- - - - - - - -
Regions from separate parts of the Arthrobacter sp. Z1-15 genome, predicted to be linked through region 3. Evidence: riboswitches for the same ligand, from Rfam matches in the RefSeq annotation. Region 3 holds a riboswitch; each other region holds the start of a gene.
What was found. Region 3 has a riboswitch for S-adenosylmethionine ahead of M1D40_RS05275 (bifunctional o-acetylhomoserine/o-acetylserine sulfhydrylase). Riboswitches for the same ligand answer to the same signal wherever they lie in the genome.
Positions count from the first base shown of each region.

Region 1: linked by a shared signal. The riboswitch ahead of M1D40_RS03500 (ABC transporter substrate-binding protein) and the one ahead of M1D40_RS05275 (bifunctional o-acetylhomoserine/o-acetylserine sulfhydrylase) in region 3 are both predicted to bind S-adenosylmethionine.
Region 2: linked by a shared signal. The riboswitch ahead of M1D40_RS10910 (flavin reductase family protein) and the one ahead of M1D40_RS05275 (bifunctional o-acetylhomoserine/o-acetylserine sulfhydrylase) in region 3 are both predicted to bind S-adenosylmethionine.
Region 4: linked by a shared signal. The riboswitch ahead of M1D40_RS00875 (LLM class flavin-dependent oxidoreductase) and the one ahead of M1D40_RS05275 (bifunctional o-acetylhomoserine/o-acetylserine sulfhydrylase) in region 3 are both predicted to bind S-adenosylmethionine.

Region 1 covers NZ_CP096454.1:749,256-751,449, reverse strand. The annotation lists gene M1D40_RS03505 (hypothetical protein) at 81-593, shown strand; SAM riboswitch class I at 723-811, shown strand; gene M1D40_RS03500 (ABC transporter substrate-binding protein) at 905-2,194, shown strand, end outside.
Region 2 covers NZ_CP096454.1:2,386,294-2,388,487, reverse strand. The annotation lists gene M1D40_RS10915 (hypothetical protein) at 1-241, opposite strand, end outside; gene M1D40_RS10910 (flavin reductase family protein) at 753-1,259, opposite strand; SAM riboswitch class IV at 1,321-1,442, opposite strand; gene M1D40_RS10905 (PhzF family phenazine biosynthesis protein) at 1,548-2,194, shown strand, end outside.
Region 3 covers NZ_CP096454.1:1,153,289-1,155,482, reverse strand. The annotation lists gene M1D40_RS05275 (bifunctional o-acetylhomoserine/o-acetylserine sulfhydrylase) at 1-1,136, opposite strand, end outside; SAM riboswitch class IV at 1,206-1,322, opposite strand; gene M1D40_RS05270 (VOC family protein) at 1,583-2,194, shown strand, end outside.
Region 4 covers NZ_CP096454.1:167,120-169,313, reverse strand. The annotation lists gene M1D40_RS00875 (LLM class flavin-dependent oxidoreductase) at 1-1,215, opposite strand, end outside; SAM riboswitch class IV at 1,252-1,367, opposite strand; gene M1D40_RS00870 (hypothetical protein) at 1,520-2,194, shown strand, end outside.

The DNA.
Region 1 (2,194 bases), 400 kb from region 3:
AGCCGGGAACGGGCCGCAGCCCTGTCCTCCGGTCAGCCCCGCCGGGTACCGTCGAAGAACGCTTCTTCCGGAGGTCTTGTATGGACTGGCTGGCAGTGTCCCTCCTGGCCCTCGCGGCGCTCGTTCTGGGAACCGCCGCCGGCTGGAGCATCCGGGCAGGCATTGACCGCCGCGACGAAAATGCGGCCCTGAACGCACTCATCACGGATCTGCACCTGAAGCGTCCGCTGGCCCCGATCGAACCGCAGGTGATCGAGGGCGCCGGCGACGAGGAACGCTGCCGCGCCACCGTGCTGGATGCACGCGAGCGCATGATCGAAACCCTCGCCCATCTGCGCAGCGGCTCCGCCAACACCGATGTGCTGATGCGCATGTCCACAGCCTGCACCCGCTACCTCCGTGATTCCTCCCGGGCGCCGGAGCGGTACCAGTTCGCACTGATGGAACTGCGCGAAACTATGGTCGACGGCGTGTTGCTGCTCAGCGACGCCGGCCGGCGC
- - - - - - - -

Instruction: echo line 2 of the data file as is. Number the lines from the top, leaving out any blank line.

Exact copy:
What was found. Region 3 has a riboswitch for S-adenosylmethionine ahead of M1D40_RS05275 (bifunctional o-acetylhomoserine/o-acetylserine sulfhydrylase). Riboswitches for the same ligand answer to the same signal wherever they lie in the genome.